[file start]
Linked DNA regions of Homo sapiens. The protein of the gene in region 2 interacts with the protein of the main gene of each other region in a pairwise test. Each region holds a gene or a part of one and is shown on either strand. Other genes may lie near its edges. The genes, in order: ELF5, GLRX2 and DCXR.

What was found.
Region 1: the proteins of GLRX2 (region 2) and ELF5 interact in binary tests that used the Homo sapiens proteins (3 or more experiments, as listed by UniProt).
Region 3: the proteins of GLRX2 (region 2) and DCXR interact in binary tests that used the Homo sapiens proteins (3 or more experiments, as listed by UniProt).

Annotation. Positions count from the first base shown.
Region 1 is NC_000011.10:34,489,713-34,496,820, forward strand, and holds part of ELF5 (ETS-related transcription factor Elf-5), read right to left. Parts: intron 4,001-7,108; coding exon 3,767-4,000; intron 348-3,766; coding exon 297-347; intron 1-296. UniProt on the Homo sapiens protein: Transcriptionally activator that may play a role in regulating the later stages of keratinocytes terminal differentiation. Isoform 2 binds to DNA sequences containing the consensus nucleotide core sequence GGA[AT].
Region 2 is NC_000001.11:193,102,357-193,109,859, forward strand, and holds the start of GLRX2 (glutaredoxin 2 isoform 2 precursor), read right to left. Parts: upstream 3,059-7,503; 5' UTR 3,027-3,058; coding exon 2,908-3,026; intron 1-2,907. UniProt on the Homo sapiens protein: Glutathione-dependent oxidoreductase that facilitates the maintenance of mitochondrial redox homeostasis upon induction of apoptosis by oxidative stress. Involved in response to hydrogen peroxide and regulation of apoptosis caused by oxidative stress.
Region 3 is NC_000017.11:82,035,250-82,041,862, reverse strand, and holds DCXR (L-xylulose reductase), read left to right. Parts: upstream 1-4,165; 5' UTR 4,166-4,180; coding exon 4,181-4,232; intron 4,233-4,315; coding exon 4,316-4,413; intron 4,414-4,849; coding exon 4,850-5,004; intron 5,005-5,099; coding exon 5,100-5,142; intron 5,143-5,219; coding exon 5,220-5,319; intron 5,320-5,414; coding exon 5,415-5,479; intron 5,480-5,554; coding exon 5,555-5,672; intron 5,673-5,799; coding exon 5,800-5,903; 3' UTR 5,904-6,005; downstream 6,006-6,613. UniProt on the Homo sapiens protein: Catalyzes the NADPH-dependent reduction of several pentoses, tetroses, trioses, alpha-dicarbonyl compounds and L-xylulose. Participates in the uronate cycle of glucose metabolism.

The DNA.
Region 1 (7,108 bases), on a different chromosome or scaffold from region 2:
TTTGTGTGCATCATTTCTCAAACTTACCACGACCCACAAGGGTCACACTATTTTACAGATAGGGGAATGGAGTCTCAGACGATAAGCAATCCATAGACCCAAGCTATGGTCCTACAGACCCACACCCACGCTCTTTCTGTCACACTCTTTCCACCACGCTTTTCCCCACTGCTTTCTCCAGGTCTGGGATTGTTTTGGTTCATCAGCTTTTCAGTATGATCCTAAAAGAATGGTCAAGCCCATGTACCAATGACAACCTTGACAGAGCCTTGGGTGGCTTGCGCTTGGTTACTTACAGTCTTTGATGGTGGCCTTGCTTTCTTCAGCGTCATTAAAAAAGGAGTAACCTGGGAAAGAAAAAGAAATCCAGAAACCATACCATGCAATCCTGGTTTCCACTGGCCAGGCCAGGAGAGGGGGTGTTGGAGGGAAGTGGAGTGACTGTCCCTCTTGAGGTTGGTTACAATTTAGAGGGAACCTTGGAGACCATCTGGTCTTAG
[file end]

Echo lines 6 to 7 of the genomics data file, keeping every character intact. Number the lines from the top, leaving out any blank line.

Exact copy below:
Region 1 is NC_000011.10:34,489,713-34,496,820, forward strand, and holds part of ELF5 (ETS-related transcription factor Elf-5), read right to left. Parts: intron 4,001-7,108; coding exon 3,767-4,000; intron 348-3,766; coding exon 297-347; intron 1-296. UniProt on the Homo sapiens protein: Transcriptionally activator that may play a role in regulating the later stages of keratinocytes terminal differentiation. Isoform 2 binds to DNA sequences containing the consensus nucleotide core sequence GGA[AT].
Region 2 is NC_000001.11:193,102,357-193,109,859, forward strand, and holds the start of GLRX2 (glutaredoxin 2 isoform 2 precursor), read right to left. Parts: upstream 3,059-7,503; 5' UTR 3,027-3,058; coding exon 2,908-3,026; intron 1-2,907. UniProt on the Homo sapiens protein: Glutathione-dependent oxidoreductase that facilitates the maintenance of mitochondrial redox homeostasis upon induction of apoptosis by oxidative stress. Involved in response to hydrogen peroxide and regulation of apoptosis caused by oxidative stress.